WEBINAR SERIES 2015
CALL/ ACBD offers several webinars per year on a variety of subjects. Topics and speakers will address issues in the specific context of law libraries. Audio and visual recordings will be available to registered participants after each event so if you are registered, but cannot make it for the live session, you can listen and watch the recording any time. Improve your value to your employer and engage in learning throughout the year with colleagues from law libraries across the country!
CALL/ACBD Member Single Webinar $ 40 + $5.20 HST = $45.20/webinar
Non-member Single Webinar $ 60 + $7.80 HST = $67.80/webinar
Student Rate $25 + $3.25 = $28.25/webinar
This webinar, aimed at legal information professionals, will provide an overview of substantive first-year law school criminal law.
There are two goals: (i) to give a sense of what law school students study and learn in their first year criminal law class, and (ii) to provide practical tips on researching criminal law issues.
Questions / topics to be covered will include:
- Research tips for researching criminal law
Attendees interested in doing so are encouraged to read in advance of the webinar the decision in R v Parks,  2 SCR 871 (the defence of automatism where accused drove 23 kilometers while "sleep-walking" and killing an in-law and seriously wounding another). As part of this webinar, the instructor will "simulate" a first-year criminal law class using the Socratic method in discussion of this case.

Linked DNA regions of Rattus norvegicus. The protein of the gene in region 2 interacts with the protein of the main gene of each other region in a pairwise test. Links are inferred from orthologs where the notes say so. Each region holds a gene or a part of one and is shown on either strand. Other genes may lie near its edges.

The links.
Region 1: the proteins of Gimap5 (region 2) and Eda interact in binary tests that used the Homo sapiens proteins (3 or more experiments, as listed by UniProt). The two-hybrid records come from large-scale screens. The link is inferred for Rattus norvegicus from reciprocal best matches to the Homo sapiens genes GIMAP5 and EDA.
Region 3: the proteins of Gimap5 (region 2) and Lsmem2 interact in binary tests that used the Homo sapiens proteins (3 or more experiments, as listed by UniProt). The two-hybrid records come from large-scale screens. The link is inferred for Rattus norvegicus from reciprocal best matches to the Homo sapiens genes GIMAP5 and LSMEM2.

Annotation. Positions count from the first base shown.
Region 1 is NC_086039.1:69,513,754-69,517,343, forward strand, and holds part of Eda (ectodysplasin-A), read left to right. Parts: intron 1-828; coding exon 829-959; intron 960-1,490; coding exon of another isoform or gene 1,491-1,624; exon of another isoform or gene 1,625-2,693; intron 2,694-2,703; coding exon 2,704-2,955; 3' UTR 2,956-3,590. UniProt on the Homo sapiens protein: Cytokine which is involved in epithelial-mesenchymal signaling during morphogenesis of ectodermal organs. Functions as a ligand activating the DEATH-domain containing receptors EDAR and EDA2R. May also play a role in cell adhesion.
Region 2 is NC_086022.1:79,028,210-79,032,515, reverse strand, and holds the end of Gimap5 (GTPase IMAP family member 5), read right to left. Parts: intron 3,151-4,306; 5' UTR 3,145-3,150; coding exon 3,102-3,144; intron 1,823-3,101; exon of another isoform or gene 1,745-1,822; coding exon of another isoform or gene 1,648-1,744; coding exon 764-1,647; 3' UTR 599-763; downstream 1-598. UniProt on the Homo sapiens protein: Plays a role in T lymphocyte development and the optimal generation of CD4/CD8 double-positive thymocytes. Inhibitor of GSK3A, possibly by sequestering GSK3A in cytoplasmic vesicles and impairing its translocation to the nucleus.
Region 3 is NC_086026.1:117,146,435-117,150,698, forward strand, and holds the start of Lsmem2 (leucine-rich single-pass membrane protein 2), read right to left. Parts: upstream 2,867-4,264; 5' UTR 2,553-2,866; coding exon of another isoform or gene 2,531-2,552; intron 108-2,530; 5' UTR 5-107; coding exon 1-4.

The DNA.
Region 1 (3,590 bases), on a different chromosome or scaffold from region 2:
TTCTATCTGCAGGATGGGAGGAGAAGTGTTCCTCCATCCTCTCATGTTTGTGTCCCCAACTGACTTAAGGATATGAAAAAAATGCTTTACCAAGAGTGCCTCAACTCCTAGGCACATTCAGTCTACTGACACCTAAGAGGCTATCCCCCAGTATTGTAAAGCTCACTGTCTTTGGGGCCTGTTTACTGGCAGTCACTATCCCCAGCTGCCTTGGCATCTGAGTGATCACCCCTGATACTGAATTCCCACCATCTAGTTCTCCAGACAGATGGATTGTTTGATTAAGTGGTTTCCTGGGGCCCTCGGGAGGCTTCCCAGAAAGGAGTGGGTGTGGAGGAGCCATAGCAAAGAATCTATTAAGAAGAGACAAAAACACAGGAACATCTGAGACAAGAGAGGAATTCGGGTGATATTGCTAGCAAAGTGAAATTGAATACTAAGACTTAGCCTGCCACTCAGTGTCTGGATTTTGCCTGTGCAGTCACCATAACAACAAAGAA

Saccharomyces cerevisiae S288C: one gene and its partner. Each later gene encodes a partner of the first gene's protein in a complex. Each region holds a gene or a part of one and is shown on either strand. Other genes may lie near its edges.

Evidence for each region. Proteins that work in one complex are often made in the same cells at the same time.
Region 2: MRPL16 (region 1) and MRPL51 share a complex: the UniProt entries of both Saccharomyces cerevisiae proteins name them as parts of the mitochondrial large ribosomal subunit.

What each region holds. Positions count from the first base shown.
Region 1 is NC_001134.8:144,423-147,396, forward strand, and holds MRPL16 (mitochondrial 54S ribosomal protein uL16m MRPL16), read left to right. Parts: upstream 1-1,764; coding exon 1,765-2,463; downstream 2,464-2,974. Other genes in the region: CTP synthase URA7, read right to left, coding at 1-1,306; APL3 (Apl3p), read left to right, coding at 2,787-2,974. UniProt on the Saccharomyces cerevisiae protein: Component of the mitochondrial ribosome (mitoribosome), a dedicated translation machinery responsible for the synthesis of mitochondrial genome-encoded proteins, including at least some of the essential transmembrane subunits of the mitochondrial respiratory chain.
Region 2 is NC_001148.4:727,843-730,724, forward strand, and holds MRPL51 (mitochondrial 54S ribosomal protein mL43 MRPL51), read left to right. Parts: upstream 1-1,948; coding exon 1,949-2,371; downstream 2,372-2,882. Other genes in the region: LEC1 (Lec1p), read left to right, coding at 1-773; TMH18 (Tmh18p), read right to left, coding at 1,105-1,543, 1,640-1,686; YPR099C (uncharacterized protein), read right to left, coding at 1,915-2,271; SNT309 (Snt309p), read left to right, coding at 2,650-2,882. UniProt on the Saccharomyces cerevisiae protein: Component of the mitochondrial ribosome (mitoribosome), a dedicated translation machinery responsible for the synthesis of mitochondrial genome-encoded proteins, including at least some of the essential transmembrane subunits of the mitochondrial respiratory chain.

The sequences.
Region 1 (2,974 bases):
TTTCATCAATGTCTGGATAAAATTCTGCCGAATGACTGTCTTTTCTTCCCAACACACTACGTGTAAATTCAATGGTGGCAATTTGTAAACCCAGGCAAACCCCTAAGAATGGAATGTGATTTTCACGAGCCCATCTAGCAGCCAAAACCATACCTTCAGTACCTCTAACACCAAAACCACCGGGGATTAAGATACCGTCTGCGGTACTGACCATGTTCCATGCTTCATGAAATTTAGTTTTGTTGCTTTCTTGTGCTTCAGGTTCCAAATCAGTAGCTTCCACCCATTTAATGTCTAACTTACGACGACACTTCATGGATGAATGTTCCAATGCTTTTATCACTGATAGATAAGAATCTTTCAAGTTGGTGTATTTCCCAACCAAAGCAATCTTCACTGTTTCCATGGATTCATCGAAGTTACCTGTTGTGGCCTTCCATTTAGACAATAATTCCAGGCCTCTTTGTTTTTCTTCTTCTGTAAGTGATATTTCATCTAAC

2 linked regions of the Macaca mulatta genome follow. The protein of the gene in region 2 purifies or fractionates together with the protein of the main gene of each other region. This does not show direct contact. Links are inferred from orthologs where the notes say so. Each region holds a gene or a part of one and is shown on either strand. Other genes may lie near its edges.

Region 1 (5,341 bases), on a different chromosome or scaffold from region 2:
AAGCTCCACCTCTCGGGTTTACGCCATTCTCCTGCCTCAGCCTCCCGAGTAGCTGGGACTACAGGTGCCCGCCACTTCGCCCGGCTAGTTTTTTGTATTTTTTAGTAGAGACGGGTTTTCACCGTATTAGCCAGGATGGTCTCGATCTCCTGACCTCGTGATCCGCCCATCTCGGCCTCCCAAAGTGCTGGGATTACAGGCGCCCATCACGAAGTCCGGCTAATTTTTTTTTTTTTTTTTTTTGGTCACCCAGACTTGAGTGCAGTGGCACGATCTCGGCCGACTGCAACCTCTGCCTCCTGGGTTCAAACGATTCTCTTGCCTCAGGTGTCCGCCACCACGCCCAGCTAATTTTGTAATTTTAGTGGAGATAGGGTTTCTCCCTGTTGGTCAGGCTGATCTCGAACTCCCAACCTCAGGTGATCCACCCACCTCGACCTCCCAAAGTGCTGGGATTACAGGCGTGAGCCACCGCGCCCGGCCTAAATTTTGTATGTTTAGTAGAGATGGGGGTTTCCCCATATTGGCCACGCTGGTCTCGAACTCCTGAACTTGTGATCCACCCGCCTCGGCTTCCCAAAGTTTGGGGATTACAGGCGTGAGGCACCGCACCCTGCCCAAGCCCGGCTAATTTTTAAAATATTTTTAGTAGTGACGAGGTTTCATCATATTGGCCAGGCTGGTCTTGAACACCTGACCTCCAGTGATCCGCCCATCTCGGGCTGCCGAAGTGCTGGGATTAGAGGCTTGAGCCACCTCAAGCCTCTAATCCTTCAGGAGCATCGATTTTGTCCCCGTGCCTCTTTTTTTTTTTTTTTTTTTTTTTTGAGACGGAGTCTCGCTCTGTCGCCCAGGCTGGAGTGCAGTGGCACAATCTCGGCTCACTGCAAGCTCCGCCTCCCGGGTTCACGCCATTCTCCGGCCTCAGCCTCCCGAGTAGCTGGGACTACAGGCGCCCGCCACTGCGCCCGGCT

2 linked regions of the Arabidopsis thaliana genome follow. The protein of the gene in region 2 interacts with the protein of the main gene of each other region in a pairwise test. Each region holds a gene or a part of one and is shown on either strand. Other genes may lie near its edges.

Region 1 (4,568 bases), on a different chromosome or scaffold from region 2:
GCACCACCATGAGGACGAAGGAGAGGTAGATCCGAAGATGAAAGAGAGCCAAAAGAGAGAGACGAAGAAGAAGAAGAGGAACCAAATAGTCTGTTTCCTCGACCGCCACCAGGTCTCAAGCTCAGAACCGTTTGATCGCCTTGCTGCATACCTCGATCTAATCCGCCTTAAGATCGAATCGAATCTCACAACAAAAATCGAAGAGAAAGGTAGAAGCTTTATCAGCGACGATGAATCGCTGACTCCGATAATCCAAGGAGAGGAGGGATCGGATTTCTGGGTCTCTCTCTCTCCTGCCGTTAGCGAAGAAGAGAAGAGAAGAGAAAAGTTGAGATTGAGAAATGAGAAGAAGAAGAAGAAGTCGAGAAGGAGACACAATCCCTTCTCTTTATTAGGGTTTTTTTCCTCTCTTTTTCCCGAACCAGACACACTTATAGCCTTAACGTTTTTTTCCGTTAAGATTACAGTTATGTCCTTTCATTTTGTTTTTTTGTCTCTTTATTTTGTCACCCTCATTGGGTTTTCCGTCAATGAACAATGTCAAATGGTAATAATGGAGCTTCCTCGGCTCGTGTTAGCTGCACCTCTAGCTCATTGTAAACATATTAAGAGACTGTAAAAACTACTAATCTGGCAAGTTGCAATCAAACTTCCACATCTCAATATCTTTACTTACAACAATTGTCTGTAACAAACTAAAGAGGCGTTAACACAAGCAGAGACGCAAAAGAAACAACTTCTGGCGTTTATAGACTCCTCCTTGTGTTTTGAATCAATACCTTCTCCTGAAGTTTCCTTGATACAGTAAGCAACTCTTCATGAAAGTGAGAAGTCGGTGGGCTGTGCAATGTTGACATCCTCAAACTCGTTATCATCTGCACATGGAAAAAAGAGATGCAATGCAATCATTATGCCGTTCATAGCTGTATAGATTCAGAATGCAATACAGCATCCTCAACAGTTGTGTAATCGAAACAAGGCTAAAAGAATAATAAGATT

Attendees will be provided a detailed, annotated research pathfinder for criminal law. Attendees are invited to contact Ted Tjaden in advance with any particular questions or content they would like covered.
Ted Tjaden, a long-time member of CALL/ACBD and the 2010 recipient of the Denis Marshall Memorial Award for Excellence in Law Librarianship, is the national litigation precedents lawyer in Gowlings’ Toronto office. Ted works closely with the firm’s national precedents team and litigation lawyers to organize and annotate the firm’s litigation research and precedents for use by the firm’s advocacy professionals. Ted has extensive experience as a litigator and knowledge management lawyer and is called to the bar in both British Columbia and Ontario. In addition to being the author of Legal Research and Writing, 3rd ed (Toronto: Irwin Law, 2010) and The Law of Independent Legal Advice, 2nd ed (Toronto: Carswell, 2013), he is a regular speaker at conferences on issues of knowledge management, technology and the effective organization of litigation documents.